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Apple gets rid of passwords: what could go wrong?


iOS 16 allows users to swap passwords for passkeys, as will macOS Ventura. But why?

Passwords are the bane of existence for many of us. Whether it’s trying to remember the discrete combination of key presses that help unlock each of our private accounts or simply conjuring up a password that adheres to sites and platforms’ different rules, we’re expected to hold in our heads an endless number of combinations.

Little wonder, then, that most people take one of three options when it comes to passwords. They either pick simple to remember but easy to crack passwords for their accounts, often jotting them down on bits of paper; or they reuse the same passwords across multiple accounts – spelling doom for anyone who manages to unlock just one of them, giving them the ability to leapfrog through a person’s entire online life.

A clever few outsource the brainpower required to keep their passwords front of mind to password managers, though they have their own issues, particularly in light of recent breaches. A hacker recently spent four days with untrammeled access to LastPass’s development environment, a major concern.

Death of the password?

Passwords have blighted many an online life – which is why big tech companies are trying other alternatives that mean we can get rid of them. Apple has decided in iOS and MacOS 13 – also known as Ventura – that it will enable a passwordless sign-in using what’s called passkeys.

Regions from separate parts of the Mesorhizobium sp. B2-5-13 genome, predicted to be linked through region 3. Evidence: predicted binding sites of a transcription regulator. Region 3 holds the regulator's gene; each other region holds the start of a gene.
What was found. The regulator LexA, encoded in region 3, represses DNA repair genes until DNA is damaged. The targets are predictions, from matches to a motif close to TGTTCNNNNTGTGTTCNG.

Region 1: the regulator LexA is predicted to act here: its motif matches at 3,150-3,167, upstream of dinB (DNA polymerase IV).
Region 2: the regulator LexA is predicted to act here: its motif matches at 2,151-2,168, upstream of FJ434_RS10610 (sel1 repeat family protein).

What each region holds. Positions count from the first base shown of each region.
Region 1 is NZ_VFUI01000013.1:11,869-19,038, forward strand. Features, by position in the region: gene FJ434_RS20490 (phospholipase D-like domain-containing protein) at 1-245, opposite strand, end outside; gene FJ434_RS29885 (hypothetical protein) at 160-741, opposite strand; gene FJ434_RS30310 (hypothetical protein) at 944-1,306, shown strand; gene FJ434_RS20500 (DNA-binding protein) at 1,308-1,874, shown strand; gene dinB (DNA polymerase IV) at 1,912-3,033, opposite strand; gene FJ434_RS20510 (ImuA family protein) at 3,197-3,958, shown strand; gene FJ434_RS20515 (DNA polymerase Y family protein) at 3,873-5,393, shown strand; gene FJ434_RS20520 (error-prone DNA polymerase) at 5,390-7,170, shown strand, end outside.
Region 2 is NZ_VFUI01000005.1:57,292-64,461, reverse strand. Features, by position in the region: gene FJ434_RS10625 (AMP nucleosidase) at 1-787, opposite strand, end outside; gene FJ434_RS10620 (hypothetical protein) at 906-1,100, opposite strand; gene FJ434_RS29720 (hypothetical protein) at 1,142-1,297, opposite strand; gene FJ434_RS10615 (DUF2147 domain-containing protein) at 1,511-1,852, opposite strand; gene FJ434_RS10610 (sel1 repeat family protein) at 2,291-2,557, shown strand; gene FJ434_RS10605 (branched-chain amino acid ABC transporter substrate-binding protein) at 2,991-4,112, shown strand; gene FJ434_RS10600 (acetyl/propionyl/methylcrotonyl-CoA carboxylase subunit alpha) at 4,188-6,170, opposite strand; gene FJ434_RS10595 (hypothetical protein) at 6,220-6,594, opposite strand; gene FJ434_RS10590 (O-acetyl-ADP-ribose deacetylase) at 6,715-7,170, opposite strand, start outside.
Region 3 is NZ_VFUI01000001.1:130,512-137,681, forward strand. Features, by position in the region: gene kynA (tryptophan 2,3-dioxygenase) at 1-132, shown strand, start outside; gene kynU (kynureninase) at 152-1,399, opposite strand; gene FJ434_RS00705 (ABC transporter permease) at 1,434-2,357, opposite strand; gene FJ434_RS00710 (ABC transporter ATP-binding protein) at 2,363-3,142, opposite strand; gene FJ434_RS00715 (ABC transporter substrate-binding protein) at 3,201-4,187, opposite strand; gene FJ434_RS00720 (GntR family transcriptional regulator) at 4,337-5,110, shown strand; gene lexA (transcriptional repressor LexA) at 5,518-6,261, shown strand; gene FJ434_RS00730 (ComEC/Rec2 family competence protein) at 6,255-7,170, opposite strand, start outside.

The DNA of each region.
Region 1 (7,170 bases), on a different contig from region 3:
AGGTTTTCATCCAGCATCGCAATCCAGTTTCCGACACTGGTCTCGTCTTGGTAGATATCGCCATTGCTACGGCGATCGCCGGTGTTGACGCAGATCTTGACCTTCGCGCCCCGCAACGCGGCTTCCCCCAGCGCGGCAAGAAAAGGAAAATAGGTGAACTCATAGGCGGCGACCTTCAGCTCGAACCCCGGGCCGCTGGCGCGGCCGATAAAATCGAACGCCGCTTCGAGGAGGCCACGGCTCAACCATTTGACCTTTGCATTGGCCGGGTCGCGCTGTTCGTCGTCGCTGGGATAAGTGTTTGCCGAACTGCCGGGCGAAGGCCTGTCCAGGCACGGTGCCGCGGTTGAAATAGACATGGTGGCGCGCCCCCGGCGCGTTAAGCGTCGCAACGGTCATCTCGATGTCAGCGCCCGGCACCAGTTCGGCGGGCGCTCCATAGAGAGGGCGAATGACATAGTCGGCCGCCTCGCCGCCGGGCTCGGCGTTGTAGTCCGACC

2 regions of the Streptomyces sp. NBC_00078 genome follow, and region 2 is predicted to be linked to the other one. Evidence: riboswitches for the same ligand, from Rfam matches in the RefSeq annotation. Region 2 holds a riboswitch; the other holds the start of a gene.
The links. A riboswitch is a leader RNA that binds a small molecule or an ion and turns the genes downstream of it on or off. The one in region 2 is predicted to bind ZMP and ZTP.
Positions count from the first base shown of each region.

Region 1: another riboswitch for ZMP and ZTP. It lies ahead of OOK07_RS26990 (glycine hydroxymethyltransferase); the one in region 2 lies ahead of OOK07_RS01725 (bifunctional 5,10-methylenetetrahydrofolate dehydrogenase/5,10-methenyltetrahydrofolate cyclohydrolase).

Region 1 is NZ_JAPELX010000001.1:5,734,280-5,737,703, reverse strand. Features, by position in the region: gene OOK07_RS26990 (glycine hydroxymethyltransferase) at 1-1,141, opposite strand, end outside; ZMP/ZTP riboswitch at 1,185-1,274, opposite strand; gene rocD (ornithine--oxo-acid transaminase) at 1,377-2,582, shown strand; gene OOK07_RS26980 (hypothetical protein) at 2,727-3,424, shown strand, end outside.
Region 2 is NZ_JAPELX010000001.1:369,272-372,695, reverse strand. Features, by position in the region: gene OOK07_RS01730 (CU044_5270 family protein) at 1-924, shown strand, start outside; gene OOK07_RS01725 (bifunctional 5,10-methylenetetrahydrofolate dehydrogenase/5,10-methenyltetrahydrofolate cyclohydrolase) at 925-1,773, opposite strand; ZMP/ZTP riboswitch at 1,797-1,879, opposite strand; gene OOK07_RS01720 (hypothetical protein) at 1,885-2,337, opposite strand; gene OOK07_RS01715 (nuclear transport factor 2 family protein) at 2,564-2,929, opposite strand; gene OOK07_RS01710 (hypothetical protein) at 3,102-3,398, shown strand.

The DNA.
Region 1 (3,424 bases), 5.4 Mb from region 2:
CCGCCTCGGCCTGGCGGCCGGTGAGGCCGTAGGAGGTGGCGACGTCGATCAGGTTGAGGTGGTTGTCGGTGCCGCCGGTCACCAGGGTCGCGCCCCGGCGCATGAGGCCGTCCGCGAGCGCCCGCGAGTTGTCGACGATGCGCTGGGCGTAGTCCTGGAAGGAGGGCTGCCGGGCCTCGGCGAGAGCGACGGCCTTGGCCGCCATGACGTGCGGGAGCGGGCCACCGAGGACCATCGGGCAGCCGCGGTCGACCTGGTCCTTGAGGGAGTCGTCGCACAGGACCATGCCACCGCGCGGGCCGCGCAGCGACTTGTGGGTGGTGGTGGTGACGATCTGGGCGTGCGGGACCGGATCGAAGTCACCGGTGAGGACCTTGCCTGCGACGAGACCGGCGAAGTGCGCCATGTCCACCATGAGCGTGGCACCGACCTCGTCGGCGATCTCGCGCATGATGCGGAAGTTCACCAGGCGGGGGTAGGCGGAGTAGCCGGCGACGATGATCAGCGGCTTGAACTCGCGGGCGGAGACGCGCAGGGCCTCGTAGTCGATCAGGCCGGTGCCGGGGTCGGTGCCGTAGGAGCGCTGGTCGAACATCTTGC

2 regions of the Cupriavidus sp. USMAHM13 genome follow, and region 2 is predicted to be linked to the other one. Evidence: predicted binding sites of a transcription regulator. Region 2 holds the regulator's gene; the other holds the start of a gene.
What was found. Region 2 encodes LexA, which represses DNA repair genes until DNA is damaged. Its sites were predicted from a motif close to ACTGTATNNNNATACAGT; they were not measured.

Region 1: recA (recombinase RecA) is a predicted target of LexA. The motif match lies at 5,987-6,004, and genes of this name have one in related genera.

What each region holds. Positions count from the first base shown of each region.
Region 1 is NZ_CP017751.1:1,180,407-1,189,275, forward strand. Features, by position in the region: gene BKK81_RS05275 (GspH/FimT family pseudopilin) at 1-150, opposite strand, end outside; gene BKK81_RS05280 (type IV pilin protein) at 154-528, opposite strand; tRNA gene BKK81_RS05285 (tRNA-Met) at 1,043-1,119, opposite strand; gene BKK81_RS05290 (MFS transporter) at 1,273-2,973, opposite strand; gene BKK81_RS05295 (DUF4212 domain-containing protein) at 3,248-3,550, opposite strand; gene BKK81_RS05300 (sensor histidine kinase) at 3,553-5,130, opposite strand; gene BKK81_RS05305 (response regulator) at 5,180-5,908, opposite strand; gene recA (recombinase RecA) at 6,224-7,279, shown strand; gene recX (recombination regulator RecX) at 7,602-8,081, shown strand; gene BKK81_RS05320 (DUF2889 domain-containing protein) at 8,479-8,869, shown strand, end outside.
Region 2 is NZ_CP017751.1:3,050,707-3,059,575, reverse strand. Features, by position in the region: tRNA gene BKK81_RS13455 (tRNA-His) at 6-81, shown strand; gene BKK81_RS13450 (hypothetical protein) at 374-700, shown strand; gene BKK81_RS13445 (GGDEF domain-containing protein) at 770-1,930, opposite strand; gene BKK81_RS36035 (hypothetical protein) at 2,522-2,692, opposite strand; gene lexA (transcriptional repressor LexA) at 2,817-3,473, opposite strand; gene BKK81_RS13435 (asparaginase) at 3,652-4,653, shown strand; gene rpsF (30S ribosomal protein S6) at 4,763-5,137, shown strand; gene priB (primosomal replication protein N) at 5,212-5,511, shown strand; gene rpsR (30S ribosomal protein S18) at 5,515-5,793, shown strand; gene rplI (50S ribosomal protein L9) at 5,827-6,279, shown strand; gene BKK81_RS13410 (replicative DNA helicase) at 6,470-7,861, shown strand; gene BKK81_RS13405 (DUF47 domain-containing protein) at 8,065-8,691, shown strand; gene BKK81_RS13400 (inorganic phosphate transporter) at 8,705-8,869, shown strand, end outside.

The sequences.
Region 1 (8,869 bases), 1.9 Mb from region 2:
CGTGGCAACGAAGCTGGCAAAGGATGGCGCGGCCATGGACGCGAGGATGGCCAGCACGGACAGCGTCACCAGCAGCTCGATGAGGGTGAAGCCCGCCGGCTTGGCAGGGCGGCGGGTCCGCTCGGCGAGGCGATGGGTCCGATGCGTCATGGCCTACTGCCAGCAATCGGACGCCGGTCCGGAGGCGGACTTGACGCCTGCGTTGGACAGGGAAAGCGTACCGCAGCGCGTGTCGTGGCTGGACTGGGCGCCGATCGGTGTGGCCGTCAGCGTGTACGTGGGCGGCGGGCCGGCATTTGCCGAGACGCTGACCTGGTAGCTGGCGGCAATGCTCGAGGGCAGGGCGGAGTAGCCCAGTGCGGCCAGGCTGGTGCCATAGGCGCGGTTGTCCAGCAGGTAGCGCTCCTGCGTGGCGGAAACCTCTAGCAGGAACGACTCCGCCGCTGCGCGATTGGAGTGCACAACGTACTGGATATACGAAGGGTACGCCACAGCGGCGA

By encouraging the use of passkeys, Apple is ensuring users of its devices no longer have to enter a username and password to log on to apps and websites. The goal of this is to try and reduce the number of times you’re being asked to part with your most private information - which hopefully reduces the chances of being tricked into giving up private data through phishing attacks.

The system will work in a similar way to Face or Touch ID for Apple users. The system generates a unique key that can only be accessed with user authentication via Face ID or Touch ID and synchronizes across different devices.

It’s called FIDO

The passkeys principle is an Apple rebranding of a technology that has been proposed for some time. It’s the FIDO standard, developed by the FIDO Alliance, an association that is aiming to rethink how authorization and authentication work across the whole internet and tech space. The cryptographic key that’s produced has been in the making for nine years.

But there are issues with the concept of passkeys that could prove problematic. For one thing, the underlying technology behind passkeys – public-key cryptography – is predicted to be broken by quantum computers within a decade. It’s something that would then render the whole concept of them easily crackable – perhaps more than passwords, the thing they’re designed to replace.

Yet there’s a more fundamental risk, and it’s one that all tech users should be wary of, particularly given the last few years of big tech’s dominance. Entrusting a single company to hold your passkeys risks locking you into a connection with them forevermore.

FIDO’s current proposal, which is believed to be the one backed by Apple, has no mechanism for transferring passkeys easily between ecosystems – meaning that you’re likely locked into Apple for life. (You can transfer them over one by one, but that takes time and effort when multiplied across all your services and apps.) For some, that’s not a problem and in fact a benefit. But if you want to have the freedom of choice, it becomes problematic.


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